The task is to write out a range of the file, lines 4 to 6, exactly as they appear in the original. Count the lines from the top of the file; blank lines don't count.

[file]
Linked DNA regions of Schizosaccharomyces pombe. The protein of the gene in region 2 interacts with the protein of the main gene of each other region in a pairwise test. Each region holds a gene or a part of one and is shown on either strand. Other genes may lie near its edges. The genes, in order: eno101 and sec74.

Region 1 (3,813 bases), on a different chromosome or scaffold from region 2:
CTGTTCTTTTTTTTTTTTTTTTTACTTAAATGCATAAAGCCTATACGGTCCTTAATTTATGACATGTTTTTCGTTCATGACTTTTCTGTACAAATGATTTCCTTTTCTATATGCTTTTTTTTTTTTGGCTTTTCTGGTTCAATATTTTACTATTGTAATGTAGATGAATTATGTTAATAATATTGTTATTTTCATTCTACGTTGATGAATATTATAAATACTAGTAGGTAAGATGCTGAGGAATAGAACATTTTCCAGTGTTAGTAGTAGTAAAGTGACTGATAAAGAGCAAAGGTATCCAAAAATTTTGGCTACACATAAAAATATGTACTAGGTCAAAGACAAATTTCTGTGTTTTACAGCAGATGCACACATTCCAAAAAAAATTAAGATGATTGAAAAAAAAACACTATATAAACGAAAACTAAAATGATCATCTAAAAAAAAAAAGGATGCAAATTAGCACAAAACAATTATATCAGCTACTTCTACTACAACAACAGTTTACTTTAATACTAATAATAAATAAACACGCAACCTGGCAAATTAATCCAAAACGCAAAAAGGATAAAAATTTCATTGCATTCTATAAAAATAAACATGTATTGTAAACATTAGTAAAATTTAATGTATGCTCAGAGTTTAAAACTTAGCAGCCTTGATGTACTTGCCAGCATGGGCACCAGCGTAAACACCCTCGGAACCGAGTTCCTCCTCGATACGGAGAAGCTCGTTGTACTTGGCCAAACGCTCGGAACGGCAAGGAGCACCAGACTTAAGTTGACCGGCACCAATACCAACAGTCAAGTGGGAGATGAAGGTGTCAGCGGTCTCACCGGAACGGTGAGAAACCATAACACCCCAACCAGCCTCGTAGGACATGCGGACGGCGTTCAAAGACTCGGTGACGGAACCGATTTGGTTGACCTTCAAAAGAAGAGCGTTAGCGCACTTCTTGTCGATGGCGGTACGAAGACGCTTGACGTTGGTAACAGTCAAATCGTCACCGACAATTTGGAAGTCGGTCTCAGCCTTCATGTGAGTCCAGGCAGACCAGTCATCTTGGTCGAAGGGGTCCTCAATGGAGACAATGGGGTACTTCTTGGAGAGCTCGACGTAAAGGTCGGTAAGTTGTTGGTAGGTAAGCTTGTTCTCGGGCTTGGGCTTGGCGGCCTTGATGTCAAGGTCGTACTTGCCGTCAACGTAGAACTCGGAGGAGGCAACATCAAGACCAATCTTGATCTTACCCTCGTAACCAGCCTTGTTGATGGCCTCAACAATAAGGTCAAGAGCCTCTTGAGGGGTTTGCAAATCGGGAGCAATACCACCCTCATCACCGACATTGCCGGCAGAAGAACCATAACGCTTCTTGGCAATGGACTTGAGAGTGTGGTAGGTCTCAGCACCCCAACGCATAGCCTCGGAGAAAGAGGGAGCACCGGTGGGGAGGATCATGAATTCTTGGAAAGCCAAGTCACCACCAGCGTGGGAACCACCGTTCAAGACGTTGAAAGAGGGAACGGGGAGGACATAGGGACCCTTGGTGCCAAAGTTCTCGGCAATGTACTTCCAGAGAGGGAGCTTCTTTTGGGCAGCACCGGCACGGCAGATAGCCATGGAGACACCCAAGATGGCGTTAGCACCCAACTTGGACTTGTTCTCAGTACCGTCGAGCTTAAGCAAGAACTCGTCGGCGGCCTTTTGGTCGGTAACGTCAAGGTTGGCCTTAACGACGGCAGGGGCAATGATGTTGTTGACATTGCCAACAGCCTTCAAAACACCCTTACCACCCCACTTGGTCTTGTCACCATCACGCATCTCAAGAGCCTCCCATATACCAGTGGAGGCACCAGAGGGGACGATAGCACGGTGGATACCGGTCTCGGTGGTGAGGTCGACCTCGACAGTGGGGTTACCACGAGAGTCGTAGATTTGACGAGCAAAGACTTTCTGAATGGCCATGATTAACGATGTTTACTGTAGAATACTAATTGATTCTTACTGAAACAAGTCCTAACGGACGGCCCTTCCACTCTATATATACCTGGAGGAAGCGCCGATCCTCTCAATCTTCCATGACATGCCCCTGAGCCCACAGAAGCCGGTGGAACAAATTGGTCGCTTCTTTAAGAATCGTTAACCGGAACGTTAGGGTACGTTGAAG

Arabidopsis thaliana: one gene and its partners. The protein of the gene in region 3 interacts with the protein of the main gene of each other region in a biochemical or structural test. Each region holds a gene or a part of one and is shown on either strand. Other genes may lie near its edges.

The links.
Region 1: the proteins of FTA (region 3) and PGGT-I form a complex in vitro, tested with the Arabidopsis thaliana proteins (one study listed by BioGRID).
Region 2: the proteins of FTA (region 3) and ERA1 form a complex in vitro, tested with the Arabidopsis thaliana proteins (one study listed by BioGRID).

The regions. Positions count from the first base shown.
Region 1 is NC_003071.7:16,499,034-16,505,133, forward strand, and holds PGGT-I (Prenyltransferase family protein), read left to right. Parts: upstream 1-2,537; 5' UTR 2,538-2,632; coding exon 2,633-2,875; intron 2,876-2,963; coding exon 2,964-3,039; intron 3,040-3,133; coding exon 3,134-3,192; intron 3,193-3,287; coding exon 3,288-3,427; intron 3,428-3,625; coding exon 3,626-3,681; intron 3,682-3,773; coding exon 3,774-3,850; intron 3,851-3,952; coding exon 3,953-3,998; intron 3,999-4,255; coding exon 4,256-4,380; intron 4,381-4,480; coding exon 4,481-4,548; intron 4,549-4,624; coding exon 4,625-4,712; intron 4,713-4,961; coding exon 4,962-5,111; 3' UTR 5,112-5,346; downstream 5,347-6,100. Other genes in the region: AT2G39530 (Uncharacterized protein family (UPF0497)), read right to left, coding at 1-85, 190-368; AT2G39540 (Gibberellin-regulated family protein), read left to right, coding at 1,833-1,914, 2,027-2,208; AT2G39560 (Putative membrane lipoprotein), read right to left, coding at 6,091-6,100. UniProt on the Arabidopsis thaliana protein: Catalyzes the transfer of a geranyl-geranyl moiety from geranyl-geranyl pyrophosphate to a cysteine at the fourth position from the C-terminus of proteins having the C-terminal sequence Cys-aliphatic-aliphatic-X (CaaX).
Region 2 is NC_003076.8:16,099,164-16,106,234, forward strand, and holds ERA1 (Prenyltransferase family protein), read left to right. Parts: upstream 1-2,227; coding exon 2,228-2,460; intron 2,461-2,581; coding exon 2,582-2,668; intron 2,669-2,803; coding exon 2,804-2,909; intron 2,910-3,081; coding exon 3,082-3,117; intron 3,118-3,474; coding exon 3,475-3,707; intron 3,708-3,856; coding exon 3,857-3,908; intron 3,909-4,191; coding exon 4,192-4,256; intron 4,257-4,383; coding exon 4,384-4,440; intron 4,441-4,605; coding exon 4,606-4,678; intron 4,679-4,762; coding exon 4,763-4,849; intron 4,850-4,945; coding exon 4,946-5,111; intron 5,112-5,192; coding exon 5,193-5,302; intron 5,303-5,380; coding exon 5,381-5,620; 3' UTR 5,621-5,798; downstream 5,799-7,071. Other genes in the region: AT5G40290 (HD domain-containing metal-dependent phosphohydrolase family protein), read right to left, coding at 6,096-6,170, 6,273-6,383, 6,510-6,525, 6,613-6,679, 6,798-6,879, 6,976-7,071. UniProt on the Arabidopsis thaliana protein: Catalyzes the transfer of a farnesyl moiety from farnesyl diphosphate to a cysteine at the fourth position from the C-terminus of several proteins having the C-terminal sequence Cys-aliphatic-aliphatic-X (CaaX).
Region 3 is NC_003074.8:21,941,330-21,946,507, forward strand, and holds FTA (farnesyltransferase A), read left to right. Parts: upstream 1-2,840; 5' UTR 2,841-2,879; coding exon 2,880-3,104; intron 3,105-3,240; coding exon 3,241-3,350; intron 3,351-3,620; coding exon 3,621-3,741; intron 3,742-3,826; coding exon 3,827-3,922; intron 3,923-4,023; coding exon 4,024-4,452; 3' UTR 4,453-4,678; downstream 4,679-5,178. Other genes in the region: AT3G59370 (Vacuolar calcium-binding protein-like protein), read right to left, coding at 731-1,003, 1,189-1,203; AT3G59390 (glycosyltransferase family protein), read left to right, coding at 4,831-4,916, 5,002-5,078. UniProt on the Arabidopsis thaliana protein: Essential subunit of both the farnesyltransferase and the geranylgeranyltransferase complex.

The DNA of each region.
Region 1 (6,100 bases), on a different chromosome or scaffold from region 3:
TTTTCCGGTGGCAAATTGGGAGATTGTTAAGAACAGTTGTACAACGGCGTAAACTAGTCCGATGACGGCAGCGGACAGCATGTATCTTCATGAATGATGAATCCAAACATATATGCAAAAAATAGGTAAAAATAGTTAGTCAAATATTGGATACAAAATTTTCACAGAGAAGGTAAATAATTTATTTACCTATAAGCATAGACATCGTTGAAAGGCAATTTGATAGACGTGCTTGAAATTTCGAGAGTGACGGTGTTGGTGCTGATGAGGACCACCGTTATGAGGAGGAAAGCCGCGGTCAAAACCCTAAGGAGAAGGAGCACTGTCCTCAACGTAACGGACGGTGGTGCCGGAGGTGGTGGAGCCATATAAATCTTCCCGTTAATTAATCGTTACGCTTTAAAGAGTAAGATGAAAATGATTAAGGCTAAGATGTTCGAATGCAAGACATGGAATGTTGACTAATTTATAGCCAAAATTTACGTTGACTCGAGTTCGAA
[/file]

Arabidopsis thaliana: one gene and its partners. The protein of the gene in region 3 interacts with the protein of the main gene of each other region in a biochemical or structural test. Each region holds a gene or a part of one and is shown on either strand. Other genes may lie near its edges.

The links.
Region 1: the proteins of FTA (region 3) and PGGT-I form a complex in vitro, tested with the Arabidopsis thaliana proteins (one study listed by BioGRID).